Why and how to build resilience in your children

by Ramya Manoharan | Mar 27, 2017

Bouncing back from adversity

It’s valuable to know how to recover from adversity. And, resilience is the state of mind that helps you do it. You hear the word being spoken by leaders along corridors of power, human rights activists, sports coaches, child rights activists, and from directors at corporate board meetings.

We strive for resilience and want it for our children so they have the tools and know how to lead a successful and happy life. But, the word is thrown around so loosely that it’s become meaningless jargon now. What is this elusive trait and how can one build resilience?

What is resilience?

The Australian Institute of Family Studies says that defined broadly, resilience is ‘the capacity of a system to absorb disturbance, undergo change and still retain essentially the same function, structure, identity and feedbacks’. Australian psychologist Andrew Fuller said, “Resilience is the happy knack of being able to bungy jump through the pitfalls of life.”

Delving deeper, clinical psychologist Norman Garmezy, who was considered the pioneer of the resilience theory, has called resilient children as invulnerable children. He says they are those “who, despite genetic, psychological and environmental disadvantage, continue to adapt and perform competently.”

Ann-Maree Kelly, who has authored the ASG e-guide Building resilience in your child, says we all experience ups and downs in our lives, and that your child is no different. Resilient children are more able to cope when things get tough at school, at home and in their relationships with family and friends. “They have the ability to ‘bounce back’,” she said.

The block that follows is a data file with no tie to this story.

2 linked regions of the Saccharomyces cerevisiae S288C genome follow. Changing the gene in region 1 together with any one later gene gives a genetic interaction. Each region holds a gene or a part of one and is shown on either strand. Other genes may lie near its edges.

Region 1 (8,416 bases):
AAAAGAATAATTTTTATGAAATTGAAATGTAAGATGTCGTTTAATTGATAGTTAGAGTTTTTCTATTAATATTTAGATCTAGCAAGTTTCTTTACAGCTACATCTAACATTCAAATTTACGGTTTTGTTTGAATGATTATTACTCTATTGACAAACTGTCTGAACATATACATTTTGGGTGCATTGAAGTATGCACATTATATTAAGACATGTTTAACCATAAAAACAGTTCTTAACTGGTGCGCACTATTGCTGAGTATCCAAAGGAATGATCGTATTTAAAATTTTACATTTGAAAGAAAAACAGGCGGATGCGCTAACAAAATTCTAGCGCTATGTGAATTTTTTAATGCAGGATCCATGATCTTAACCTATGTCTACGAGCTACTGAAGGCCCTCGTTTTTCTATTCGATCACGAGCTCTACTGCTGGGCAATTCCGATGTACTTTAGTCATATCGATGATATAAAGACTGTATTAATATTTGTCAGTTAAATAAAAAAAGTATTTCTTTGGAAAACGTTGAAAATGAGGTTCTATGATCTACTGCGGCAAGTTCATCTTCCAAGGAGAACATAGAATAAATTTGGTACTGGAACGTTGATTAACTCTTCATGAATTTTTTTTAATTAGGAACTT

Why is resilience so important?

Increasingly, teachers and schools are incorporating resilience building programs in children’s learning because research has identified that:

  • Children with good resilience perform better at school
  • They are less likely to take part in risky behaviour
  • Knowing how to turn things around when the going gets tough helps children thrive.

Resilience can be learned

  • The good news is that resilience can be learned. And you, the parent, has a big role to help children build it into their character.

    Ms Kelly lists seven necessities to help children overcome adversity and build resilience:

  • unconditional love and acceptance
  • some autonomy over their life
  • trusting relationships with significant adults
  • feelings of independence
  • secure relationships and strong role models to help foster friendships and commitment
  • a safe and stable environment
  • self-confidence and faith in themselves and their world.

Children can learn strategies for building resilience over time. Learning to think positively and in perspective means a child can cope with problems and setbacks. It also means children have opportunities to learn how to build strengths that protect and promote wellbeing.




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